It is an impressive show of public service when twelve prominent and distinguished current and former law professors of well-respected schools are able to amass their collective wisdom in the course of only several days to provide their legal expertise to the Court on behalf of a criminal defendant. The Court trusts that this is a reflection of these eminent academics' willingness in the future to step to the plate and provide like assistance in cases involving any of the numerous litigants, both in this Court and throughout the courts of our nation, who lack the financial means to fully and properly articulate the merits of their legal positions even in instances where failure to do so could result in monetary penalties, incarceration, or worse. The Court will certainly not hesitate to call for such assistance from these luminaries, as necessary in the interests of justice and equity, whenever similar questions arise in the cases that come before it.
Wow. Just wow. I'm trying to formulate some sort of measured and reasonable letter to Justice Roberts. So far I'm not doing so well -- I'm as close to speechless as I get. So far what I can manage is quoting Walton, followed by a: "You appointed the person who wrote this to the FISA Court?!?!? ARE YOU FREAKIN NUTS?!?!?!?!?"

Ok, I'm still working on measured, reasonable and temperate...

Pal2Pal (Sara)

Sounds good to me cathyf.

lurker9876

Add my name to your "petition" letter list.

Enlightened

Seriously - the utter disdain by Walton for the signatories is just dripping in this footnote.

Prominent and Distinguished
Their Collective Wisdom
Emminent Academics
These Luminaries

Wow. Just - wow.

It might just be me, but I think Alan Dershowitz will not take kindly to this rebuff-

anduril

And the Wilsons have.....Erwin Chemerinsky!

Posted by: JM Hanes | June 08, 2007 at 07:03 PM

Did you listen to that goofball being interviewed re the Wilson/Plame civil case? Did not know his *** from a hole in the ground--and basically admitted it.

Rick Ballard

"Ok, I'm still working on measured, reasonable and temperate..."

What's wrong with your original start? I think it's a very measured, reasonable and temperate response.

Enlightened

I think my post might need clarifying.

I think Walton was being utterly sarcastic when referring to the signatories as I mentioned above.

Jane

So of course I'm missing the point as usual:

- who's quote was this:

"It is an impressive show of public service when twelve prominent and distinguished current and former law professors of well-respected schools are able to amass their collective wisdom in the course of only several days to provide their legal expertise to the Court on behalf of a criminal defendant."

Walton? And where did he make it so we know about it?

boris

Wonder who Walton calls for "advice"?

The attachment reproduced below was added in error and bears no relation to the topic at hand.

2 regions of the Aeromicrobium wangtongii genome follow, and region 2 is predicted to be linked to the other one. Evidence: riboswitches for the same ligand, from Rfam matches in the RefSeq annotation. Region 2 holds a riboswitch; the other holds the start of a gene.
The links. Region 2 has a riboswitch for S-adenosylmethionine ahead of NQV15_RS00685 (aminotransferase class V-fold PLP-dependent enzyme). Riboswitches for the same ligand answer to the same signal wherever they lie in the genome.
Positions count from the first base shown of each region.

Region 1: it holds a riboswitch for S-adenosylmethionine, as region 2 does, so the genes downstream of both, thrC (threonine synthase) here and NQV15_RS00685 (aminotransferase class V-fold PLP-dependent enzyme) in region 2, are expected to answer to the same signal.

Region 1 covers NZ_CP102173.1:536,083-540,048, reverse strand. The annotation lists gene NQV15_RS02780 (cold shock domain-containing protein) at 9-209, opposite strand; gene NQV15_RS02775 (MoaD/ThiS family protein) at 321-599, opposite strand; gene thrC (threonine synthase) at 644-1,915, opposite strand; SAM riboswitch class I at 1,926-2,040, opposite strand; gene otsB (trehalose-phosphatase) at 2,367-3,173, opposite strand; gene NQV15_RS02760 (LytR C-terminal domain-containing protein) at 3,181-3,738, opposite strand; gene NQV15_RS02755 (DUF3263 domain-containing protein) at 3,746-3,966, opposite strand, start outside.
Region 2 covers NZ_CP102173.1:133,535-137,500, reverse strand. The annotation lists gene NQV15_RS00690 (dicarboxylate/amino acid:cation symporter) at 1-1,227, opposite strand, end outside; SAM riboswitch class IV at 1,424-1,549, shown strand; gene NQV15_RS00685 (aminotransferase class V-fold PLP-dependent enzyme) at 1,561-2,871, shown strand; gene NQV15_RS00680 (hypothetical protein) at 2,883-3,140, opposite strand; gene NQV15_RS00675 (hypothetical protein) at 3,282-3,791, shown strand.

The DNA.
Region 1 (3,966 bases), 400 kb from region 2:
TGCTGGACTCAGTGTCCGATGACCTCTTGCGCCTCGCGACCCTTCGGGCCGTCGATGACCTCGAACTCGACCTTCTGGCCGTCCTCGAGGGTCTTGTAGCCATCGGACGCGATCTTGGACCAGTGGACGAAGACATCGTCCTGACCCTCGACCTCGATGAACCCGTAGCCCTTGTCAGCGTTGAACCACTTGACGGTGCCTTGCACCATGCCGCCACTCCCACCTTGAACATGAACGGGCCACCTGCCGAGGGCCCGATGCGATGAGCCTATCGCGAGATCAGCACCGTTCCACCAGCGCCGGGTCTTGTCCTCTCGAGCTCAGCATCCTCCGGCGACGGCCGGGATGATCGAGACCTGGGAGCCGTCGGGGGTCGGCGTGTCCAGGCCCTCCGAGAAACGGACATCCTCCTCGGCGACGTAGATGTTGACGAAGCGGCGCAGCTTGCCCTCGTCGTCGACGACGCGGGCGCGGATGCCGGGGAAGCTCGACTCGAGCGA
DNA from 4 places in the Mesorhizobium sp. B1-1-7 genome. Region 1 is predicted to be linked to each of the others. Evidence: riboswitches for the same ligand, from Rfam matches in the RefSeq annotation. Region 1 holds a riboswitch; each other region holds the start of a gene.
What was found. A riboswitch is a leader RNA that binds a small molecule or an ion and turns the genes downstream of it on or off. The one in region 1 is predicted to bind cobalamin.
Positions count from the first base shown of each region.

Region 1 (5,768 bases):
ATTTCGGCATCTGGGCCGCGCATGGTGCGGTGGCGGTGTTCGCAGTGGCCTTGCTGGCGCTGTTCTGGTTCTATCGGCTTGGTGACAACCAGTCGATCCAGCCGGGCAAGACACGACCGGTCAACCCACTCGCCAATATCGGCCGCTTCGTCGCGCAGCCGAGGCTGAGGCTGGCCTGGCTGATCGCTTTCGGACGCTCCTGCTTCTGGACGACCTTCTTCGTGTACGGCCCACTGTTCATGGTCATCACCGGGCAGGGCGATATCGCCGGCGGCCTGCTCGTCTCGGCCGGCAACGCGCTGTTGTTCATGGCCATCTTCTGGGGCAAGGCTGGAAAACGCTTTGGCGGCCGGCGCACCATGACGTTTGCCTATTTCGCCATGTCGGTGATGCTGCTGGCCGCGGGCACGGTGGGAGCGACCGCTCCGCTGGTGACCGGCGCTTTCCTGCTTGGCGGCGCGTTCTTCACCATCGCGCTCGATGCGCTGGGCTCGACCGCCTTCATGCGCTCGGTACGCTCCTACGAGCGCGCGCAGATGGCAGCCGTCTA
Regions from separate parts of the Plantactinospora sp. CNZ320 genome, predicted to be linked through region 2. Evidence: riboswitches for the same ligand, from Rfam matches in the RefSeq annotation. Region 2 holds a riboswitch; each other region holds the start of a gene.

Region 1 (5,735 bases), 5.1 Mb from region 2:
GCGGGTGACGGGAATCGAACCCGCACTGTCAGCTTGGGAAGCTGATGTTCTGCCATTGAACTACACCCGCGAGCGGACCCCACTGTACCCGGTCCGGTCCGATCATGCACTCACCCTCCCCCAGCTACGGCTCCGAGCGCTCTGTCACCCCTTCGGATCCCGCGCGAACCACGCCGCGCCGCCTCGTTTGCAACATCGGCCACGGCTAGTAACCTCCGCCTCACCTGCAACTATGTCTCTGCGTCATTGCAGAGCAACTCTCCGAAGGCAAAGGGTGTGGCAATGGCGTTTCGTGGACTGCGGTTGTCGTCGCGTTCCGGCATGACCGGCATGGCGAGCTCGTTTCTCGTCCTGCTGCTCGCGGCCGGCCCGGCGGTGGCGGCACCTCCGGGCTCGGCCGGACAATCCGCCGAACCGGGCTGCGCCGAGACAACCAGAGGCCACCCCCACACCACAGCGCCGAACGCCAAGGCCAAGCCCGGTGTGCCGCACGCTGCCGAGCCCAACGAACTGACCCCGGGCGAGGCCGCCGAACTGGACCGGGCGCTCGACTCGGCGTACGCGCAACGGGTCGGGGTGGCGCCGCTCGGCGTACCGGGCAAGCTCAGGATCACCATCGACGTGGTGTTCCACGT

Any guesses ...

Perhaps the area code starts with 666.

Enlightened

"Walton? And where did he make it so we know about it?"

Jane - It was Walton, in a footnote on the grant order for the amicus brief -

There is a link by lurker higher up the thread, it is the only footnote -

DEMO

And meanwhile Bork the tort reformist is suing for being a klutz. And up next a no confidence vote on Fredo.

Enlightened

Oh lookie! Bottom feeders coming up for air! Whoooeee - Martini time!

lurker9876

I seriously doubt that the no confidence vote will affect Gonzales. This no confidence vote is non-binding. They know that they cannot force Gonzales to retire. Then the Senate Judiciary Committee will be finished. In the meantime, they just have to deal with Gonzales, regardless of whether they trust him or not.

There are just a few more months to go so let him finish it the term.

Semanticleo

Marci has a take on Walton's response to the filing of the brief;

"Check out the footnote in his order allowing Bork and friends to submit their brief.

It is an impressive show of public service when twelve prominent and distinguished current and former law professors of well-respected schools are able to amass their collective wisdom in the course of only several days to provide their legal expertise to the Court on behalf of a criminal defendant. The Court trusts that this is a reflection of these eminent academics' willingness in the future to step to the plate and provide like assistance in cases involving any of the numerous litigants, both in this Court and throughout the courts of our nation, who lack the financial means to fully and properly articulate the merits of their legal positions even in instances where failure to do so could result in monetary penalties, incarceration, or worse. The Court will certainly not hesitate to call for such assistance from these luminaries, as necessary in the interests of justice and equity, whenever similar questions arise in the cases that come before it.

'Luminaries' indeed.

Enlightened

Uh, as usual you're late an unprepared.

Semanticleo

"Uh, as usual you're late an unprepared."

I visit JOM just to read your clever and inspired comments, Enlightened-Lite.

Charlie (Colorado)

Wow, Leo, are you behind or what?

Semanticleo

Sorry, missed Lurker123xyz's entry.

JM Hanes

anduril:

In regard to questions you (at least I think it was you) were raising in the Relief thread about Fitz/Comey & the SP regs and about Fitgerald's funding, here are some details from earlier JOM discussions.